Indian Institute of Science
Govindasamy Mugesh received his PhD in 1998 from the Indian Institute of Technology, Bombay. He is an author of more than 120 publications in international peer reviewed journals. He received several awards and recognitions. His research interests include the chemistry of thyroid hormone metabolism and development of novel therapeutics for endothelial dysfunction and neurodegenerative diseases. He serves in the editorial boards of Organic & Biomolecular Chemistry, ACS Omega, Bioorganic Chemistry and Scientifi c Reports.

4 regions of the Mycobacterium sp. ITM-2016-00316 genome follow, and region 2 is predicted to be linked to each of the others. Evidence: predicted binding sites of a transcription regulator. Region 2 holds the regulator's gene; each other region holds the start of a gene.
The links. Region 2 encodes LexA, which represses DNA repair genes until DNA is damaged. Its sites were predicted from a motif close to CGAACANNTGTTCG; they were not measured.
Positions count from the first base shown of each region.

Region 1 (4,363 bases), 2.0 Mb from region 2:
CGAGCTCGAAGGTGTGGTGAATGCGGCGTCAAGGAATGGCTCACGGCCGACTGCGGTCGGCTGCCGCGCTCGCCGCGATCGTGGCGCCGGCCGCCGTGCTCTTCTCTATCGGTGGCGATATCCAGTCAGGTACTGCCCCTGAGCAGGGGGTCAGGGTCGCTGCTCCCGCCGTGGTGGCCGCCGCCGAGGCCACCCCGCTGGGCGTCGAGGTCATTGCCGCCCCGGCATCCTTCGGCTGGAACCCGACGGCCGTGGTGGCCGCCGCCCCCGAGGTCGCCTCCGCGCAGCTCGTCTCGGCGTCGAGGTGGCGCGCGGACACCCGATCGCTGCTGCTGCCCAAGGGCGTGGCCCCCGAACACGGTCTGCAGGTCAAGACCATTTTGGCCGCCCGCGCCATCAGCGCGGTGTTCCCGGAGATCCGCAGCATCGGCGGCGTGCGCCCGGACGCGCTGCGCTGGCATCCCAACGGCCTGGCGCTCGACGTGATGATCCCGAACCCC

Oxidative stress is caused by an imbalance between the production of reactive oxygen species (ROS) and the biological system's ability to detoxify these reactive intermediates. It is well known that oxidative stress is responsible for several disease states. Both Type I and II diabetics display increased levels of ROS such as free radicals and the onset of diabetes is closely associated with oxidative stress. It has also been associated with diverse diseases, including cancer, renal disease, and neurodegenerative disorders such as Alzheimer's and Parkinson's disease. Although plants and animals maintain the level of antioxidants, such as glutathione (GSH), vitamins C, A and E as well as enzymes such as catalase, superoxide dismutase and various peroxidases, insufficient levels of antioxidants, or inhibition of the antioxidant enzymes, cause oxidative stress. Our group focuses on the development of enzyme mimetic redox modulators that can be used as drugs for diseases associated with enhanced level of ROS and that can combat oxidative stress without affecting the cellular antioxidant systems. In this lecture, various selenium compounds and their effect on ROS in mammalian cells will be discussed.